Effective upper body movement routine with WEIGHTS! Bodyweight training is fantastic but weights also offer unique benefits.
A lot of people think we only use bodyweight but this is simply not true. We are not biased towards any type of training because in the end all training is training.
We use any tools at our disposal to develop the body and enhance our ability to move. We have many videos with weights, kettlebells and gymnastic rings.
Whatever works the best for our desired outcome, we will use without limitations.
The reason we use dominantly bodyweight in our training is that for the most part it works the best. However, it's not perfect and lacks several important components.
Mastering your body is only one part of the equation. You should also be able to manipulate objects and HUMANS (wrestling, BJJ, sports etc.).
The ability to master your body is a good level but the reality is that many athletes fly at a higher level because they haven't only mastered their bodies but they have also mastered themselves in relation to external objects and forces (balls, javelins and other humans).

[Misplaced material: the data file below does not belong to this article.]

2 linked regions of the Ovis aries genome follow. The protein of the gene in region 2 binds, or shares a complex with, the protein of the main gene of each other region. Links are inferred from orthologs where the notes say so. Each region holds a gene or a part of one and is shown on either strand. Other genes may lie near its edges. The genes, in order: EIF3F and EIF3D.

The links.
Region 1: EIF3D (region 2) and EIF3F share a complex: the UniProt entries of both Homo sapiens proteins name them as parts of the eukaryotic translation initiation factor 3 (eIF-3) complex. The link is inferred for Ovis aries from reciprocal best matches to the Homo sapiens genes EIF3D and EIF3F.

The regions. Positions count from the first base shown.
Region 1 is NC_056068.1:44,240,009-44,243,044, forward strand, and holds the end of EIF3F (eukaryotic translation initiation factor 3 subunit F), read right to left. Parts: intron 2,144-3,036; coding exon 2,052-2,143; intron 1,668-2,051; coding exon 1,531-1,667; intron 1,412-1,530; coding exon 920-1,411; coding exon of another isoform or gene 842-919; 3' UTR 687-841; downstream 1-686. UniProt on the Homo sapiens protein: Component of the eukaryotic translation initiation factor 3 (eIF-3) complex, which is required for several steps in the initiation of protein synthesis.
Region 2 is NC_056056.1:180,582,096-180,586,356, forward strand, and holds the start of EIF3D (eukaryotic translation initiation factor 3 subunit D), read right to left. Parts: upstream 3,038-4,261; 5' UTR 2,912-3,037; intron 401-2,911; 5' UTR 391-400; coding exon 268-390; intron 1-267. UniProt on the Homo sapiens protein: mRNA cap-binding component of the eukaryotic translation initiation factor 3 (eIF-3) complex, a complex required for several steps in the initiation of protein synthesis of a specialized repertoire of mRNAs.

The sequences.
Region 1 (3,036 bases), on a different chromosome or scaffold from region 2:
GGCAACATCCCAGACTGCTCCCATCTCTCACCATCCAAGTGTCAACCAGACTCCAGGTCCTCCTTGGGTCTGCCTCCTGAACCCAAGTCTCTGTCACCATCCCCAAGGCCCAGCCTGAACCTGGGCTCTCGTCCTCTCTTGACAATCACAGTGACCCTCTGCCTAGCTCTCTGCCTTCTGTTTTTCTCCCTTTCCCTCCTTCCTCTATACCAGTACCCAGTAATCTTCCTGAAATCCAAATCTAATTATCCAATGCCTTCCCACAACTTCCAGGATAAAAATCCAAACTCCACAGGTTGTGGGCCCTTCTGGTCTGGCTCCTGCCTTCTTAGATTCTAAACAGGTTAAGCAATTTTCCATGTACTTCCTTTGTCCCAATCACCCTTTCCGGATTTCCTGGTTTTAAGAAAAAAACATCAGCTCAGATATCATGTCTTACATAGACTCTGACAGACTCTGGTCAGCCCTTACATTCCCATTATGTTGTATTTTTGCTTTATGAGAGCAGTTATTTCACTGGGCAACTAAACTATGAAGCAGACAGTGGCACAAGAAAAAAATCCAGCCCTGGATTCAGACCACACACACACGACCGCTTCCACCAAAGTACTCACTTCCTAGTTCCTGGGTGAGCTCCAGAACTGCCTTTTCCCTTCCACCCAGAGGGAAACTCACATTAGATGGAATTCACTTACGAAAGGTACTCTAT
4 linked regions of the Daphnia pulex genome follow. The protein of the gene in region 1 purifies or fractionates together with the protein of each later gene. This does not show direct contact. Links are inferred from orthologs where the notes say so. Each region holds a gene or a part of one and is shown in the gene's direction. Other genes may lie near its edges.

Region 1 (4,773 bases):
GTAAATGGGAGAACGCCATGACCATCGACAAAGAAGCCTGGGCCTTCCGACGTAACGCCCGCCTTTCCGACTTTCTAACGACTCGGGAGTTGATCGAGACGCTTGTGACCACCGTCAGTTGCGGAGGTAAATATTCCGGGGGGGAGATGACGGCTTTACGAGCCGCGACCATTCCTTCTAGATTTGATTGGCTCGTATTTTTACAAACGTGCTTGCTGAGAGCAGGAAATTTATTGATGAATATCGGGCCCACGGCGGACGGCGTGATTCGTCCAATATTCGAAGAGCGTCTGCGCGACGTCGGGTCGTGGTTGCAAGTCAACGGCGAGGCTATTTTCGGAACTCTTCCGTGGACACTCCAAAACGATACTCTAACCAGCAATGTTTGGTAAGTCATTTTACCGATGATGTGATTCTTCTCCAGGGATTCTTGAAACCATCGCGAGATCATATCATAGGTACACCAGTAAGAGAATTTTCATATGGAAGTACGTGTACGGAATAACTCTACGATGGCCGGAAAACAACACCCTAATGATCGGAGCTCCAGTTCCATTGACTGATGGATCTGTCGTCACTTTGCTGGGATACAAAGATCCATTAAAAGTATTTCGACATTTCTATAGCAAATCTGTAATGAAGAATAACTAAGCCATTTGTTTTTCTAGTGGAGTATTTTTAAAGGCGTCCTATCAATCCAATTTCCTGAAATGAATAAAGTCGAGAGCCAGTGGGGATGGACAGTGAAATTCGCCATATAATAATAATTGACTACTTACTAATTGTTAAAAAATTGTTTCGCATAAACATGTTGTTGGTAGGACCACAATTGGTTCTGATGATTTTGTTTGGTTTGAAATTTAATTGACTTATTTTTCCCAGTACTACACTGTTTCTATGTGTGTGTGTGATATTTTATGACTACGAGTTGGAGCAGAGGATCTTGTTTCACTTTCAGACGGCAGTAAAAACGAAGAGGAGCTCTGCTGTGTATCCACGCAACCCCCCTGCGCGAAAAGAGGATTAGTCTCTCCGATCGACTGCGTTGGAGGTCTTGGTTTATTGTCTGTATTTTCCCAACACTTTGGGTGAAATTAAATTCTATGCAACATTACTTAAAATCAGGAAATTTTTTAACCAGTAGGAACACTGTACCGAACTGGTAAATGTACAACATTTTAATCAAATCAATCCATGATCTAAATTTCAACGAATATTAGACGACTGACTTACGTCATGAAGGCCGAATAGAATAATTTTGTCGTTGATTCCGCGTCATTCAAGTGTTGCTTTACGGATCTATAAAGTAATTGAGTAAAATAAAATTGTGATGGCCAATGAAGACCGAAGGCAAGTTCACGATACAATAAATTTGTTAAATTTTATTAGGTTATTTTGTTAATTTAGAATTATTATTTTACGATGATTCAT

For example, one arm handstand is a lower level skill in comparison to throwing the javelin well or generating lots of punching force.
Many movement practitioners look up to these bodyweight stunts as something impressive when in reality you will see more impressive displays of movement in mixed martial arts and Olympic sports.
It depends on your personal aspirations and goals what you want to achieve. We are lions of the fitness industry and want to aim for the highest potential.